Uber says it won't track journalists after (allegedly) doing just that

Uber, which keeps lurching from one PR disaster to another, just found itself in hot water again. At a private dinner attended by a Buzzfeed reporter, exec Emil Michael mused that Uber should spend "a million dollars" to dig up dirt on the "personal lives..., families" of reporters. In particular, he keyed in on Pando Daily journalist Sarah Lacy, who wrote about deleting her Uber app after its (very distasteful) tie-up with a French modeling/escort agency. Incredibly, he suggested that since Uber is supposedly safer than taxis, Lacy should be held responsible for any women who are sexually assaulted after deleting their Uber apps.

Buzzfeed clarified that Michael -- who also advises the Pentagon -- never said that Uber should hire investigators to probe journalists, but did imply that it would be justified in doing so. In response to criticism, he said "The remarks attributed to me at a private dinner -- borne out of frustration during an informal debate over what I feel is sensationalistic media coverage of the company I am proud to work for -- do not reflect my actual views and have no relation to the company's views or approach. They were wrong no matter the circumstance and I regret them."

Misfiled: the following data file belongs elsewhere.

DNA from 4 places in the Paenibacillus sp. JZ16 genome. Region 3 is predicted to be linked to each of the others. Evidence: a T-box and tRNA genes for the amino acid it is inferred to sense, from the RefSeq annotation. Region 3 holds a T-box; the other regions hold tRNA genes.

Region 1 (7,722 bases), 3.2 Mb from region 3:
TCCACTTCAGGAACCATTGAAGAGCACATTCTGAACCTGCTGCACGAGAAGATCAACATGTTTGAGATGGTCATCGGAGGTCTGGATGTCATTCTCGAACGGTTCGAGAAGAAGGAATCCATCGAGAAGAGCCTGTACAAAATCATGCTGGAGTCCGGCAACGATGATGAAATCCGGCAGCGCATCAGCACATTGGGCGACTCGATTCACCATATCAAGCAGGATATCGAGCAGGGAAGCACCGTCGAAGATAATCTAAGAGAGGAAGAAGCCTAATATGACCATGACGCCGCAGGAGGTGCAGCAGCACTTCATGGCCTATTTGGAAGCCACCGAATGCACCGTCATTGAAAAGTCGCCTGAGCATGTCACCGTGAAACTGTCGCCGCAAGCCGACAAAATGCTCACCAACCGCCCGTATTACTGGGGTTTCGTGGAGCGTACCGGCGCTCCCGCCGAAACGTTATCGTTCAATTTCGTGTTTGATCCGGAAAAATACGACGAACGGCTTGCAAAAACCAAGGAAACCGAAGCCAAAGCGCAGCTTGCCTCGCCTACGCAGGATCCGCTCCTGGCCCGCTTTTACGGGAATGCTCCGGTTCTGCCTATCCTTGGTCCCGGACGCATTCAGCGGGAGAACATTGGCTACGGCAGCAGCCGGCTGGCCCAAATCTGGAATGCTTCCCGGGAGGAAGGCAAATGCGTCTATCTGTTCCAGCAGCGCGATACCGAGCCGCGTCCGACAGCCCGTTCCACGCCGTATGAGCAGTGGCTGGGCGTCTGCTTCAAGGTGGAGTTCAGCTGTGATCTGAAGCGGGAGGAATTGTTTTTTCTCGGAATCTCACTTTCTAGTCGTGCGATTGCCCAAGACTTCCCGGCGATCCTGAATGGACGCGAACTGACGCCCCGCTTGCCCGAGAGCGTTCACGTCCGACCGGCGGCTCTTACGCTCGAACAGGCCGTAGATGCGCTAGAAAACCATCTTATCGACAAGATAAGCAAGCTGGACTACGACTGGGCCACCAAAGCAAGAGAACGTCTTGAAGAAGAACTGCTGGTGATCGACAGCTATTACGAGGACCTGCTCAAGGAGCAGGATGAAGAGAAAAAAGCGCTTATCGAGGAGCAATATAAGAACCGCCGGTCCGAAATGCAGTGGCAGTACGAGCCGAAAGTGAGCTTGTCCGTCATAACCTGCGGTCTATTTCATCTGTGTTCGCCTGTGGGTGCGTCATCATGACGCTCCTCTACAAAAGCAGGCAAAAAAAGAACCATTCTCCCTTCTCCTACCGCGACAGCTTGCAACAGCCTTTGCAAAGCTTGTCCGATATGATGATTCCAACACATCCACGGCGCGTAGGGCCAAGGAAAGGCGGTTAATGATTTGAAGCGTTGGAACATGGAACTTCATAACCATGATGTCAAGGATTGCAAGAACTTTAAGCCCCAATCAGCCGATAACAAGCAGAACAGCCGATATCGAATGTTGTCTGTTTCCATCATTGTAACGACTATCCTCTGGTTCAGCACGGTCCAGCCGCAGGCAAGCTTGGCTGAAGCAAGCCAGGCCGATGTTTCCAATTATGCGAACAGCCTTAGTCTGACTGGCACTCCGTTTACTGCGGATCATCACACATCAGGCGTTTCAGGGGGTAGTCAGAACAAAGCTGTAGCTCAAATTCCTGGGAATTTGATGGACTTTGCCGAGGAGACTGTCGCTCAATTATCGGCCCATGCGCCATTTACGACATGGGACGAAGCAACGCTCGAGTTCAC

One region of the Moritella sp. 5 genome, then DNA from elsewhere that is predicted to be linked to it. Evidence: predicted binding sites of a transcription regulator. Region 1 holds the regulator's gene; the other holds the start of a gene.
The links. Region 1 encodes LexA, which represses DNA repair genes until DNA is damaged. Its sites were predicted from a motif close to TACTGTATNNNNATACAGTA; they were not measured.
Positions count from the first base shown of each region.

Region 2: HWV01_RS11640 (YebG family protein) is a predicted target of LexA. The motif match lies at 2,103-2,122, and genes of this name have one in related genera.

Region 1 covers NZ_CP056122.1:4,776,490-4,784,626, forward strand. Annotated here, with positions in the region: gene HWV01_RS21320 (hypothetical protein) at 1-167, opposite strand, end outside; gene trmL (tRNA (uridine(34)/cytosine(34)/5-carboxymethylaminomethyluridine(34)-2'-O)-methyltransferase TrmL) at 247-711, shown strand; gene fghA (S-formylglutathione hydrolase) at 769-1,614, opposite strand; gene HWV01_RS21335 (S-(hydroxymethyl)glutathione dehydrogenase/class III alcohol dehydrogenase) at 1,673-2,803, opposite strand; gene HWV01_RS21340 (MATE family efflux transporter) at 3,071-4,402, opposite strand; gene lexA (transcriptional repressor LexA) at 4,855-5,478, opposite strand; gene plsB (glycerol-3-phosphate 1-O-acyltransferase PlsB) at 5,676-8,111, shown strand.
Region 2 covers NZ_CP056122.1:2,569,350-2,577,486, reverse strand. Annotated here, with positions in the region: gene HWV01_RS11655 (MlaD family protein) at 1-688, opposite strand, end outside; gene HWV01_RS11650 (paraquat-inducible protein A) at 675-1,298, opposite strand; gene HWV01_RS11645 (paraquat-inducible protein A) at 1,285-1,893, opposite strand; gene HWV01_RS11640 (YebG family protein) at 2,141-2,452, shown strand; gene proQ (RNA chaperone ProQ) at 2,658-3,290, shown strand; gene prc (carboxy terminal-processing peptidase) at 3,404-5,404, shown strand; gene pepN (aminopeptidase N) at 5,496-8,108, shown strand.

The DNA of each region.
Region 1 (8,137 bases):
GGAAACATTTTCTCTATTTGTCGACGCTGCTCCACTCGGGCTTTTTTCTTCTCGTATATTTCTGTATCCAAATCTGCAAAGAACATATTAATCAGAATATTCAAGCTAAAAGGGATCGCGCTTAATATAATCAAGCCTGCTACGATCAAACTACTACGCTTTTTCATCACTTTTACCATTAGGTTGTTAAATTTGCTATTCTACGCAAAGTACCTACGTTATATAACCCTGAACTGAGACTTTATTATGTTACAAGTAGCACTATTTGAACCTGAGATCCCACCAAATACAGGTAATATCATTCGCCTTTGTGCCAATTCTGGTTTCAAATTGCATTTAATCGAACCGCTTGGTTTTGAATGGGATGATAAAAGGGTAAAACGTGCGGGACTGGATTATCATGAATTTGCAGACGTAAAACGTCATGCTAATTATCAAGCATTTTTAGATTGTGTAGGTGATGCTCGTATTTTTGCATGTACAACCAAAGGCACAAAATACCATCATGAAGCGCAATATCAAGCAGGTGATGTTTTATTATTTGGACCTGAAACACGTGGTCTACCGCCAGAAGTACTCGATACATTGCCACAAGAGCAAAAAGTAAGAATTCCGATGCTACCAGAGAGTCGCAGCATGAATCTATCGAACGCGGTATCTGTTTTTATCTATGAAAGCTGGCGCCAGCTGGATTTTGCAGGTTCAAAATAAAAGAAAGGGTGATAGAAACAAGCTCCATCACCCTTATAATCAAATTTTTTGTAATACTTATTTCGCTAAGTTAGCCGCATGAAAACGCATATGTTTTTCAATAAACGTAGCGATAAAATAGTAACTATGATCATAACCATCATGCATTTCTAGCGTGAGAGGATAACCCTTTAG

In addition, Uber spokesperson Nairi Hourdaijan said that "We have not, do not and will not investigate journalists. Those remarks have no basis in the reality of our approach." It also claims it has strict rules against accessing journalists' travel logs, information it has at hand which would be very useful to private detectives. However, Buzzfeed pointed out that Uber recently accessed one of its reporters' logs during an email conversation without the slightest permission.